To get there, I think there's no better advice than this: look to your left, look to your right. How quickly can you find the unique talents, skills and hopes of your neighbor, and how quickly, in turn, can you convey what you bring? Because for us to team up to build the future we know we can create that none of us can do alone, that's the mindset we need.

Building a psychologically safe workspace at TEDxHGSE on May 4, 2014, by Amy Edmondson

Smarter Faster Better: "Teams -- Psychological Safety at Google and Saturday Night Live," 2016-Mar-8 by Charles Duhigg

When Edmondson started working on her dissertation, she visited technology companies and factory floors, and asked people about the unwritten rules that shaped how their teammates behaved. “People would say things like, ‘This is one of the best teams I’ve ever been on, because I don’t have to wear a work face here,’ or ‘We aren’t afraid to share crazy ideas,’ ” Edmondson told me. On those teams, norms of enthusiasm and support had taken hold and everyone felt empowered to voice opinions and take risks. “And other teams would tell me, ‘My group is really dedicated to each other and so I try not to go outside my department without checking with my supervisor first’ or ‘We’re all in this together, so I don’t like to bring up an idea unless I know it will work.’ ” Within those teams, a norm of loyalty held sway—and it undermined people’s willingness to make suggestions or take chances.

Both enthusiasm and loyalty are admirable norms. It wasn’t clear to managers that they would have such different impacts on people’s behaviors. And yet they did. In that setting, enthusiastic norms made teams better. Loyalty norms made them less effective. “Managers never intend to create unhealthy norms,” Edmondson said. “Sometimes, though, they make choices that seem logical, like encouraging people to flesh out their ideas before presenting them, that ultimately undermine a team’s ability to work together.”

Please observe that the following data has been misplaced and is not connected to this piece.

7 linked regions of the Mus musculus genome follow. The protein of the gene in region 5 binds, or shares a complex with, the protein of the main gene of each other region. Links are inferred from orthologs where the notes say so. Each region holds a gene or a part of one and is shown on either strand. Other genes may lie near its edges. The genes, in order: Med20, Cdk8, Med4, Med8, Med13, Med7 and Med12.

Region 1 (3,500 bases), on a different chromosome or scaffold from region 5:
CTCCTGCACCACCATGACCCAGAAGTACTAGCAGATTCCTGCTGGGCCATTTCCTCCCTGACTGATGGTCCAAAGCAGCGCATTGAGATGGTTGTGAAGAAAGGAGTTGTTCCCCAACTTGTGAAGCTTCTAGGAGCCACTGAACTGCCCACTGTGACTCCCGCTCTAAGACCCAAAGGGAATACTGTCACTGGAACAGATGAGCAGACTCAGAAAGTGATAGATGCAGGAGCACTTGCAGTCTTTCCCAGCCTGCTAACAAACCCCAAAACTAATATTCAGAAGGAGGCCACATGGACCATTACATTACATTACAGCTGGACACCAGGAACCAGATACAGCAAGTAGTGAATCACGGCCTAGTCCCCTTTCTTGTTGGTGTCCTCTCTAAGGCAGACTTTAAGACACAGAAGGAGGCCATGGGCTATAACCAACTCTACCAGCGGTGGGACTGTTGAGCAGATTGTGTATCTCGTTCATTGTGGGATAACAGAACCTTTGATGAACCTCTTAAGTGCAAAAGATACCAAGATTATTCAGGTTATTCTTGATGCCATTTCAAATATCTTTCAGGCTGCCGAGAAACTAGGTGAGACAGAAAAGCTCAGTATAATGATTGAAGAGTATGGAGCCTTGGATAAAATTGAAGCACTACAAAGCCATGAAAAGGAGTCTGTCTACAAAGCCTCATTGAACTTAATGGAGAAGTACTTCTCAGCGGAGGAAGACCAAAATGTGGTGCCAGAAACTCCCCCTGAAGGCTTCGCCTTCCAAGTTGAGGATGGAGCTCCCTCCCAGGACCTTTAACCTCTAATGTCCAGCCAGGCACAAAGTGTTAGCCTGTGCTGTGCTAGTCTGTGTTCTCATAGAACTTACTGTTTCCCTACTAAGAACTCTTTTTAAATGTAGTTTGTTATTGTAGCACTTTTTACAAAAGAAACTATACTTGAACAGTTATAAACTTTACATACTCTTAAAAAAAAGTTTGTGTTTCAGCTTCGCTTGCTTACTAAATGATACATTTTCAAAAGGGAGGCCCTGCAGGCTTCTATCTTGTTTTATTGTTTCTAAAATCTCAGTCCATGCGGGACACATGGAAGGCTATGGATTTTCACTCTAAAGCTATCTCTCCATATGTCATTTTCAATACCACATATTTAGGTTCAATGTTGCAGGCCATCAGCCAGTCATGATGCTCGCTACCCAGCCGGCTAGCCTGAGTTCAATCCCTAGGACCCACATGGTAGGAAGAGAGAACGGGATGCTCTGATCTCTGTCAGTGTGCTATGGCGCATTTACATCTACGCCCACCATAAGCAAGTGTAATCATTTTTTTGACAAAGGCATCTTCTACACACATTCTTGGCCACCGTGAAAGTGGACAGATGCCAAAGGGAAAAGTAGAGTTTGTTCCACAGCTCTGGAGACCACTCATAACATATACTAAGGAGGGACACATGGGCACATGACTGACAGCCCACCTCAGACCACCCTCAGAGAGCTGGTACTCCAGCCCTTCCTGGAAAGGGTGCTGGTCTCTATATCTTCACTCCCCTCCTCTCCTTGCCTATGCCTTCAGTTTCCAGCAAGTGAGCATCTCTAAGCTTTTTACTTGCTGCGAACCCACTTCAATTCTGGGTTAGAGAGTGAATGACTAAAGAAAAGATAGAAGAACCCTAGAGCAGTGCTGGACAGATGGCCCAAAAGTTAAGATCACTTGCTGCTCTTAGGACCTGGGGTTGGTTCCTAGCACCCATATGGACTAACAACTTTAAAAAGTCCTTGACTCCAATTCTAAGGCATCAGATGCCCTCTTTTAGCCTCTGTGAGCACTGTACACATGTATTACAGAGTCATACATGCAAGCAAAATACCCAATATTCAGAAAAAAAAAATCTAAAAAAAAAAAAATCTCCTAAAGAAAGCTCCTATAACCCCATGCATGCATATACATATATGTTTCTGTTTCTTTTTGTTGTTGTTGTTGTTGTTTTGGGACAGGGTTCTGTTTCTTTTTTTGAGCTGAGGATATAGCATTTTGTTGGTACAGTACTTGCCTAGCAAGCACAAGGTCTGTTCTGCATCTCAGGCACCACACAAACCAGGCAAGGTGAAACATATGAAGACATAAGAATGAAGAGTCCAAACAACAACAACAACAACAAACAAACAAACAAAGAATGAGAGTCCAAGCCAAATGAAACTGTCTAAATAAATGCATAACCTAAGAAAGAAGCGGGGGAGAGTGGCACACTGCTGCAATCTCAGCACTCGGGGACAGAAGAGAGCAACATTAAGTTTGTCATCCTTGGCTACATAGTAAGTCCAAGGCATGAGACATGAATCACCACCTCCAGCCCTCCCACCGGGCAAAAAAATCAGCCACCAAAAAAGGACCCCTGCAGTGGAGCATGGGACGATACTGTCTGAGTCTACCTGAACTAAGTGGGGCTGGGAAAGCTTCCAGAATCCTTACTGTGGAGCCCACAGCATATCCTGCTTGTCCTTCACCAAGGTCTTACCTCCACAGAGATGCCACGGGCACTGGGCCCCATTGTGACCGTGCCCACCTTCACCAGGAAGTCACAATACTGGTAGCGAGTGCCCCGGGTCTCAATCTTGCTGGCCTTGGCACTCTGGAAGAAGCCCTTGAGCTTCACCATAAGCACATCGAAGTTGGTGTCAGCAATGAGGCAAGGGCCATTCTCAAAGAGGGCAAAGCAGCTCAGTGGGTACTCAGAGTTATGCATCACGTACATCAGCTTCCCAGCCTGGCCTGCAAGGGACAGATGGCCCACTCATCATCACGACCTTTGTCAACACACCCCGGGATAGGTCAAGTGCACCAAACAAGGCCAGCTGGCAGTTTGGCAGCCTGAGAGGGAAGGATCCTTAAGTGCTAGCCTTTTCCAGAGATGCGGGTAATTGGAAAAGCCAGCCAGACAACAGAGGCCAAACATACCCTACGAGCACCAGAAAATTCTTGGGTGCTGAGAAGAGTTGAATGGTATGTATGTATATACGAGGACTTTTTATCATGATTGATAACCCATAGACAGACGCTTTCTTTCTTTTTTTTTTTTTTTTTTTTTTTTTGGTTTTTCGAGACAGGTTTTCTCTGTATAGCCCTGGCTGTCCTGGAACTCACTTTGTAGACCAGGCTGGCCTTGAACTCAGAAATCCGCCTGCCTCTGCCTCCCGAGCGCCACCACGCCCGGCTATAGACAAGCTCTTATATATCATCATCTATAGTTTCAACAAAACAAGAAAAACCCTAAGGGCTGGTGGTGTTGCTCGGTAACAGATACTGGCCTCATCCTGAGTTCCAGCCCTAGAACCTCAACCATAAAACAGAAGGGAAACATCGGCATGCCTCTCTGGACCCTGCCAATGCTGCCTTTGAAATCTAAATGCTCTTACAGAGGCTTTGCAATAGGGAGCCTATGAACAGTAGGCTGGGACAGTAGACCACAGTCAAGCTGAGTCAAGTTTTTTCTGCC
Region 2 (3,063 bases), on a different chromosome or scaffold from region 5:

As her research continued, Edmondson found a handful of good norms that seemed to be consistently associated with higher productivity. On the best teams, for instance, leaders encouraged people to speak up; teammates felt like they could expose their vulnerabilities to one another; people said they could suggest ideas without fear of retribution; the culture discouraged people from making harsh judgments. As Edmondson’s list of good norms grew, she began to notice that everything shared a common attribute: They were all behaviors that created a sense of togetherness while also encouraging people to take a chance.

“We call it ‘psychological safety,’ ” she said. Psychological safety is a “shared belief, held by members of a team, that the group is a safe place for taking risks.” It is “a sense of confidence that the team will not embarrass, reject, or punish someone for speaking up,” Edmondson wrote in a 1999 paper. “It describes a team climate characterized by interpersonal trust and mutual respect in which people are comfortable being themselves." 

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How to become more trustworthy, from Fast Company magazine

While it seems like being honest and reliable is enough to make us trustworthy it's actually not. People trust people who notice, understand and assist them without being asked. 

Fast Company: The Three Habits Of The Most Trustworthy Person In Your Office, 2016-Apr-1 by Karissa Thacker

It’s all too easy to get locked into patterns of perceiving and behaving that don’t build trust, leaving us unaware of them and even further from understanding what things we actually can do in order to build it. As a result, our own feelings toward others—how much and whether we trust them, and vice versa—remain a bit of a mystery.

Changing that can dramatically improve how well your team works together, and it starts by understanding what the most trusted people actually do in order to get that way. Here are three of the primary habits of those who command others' trust at work.

According to @KarissaThacker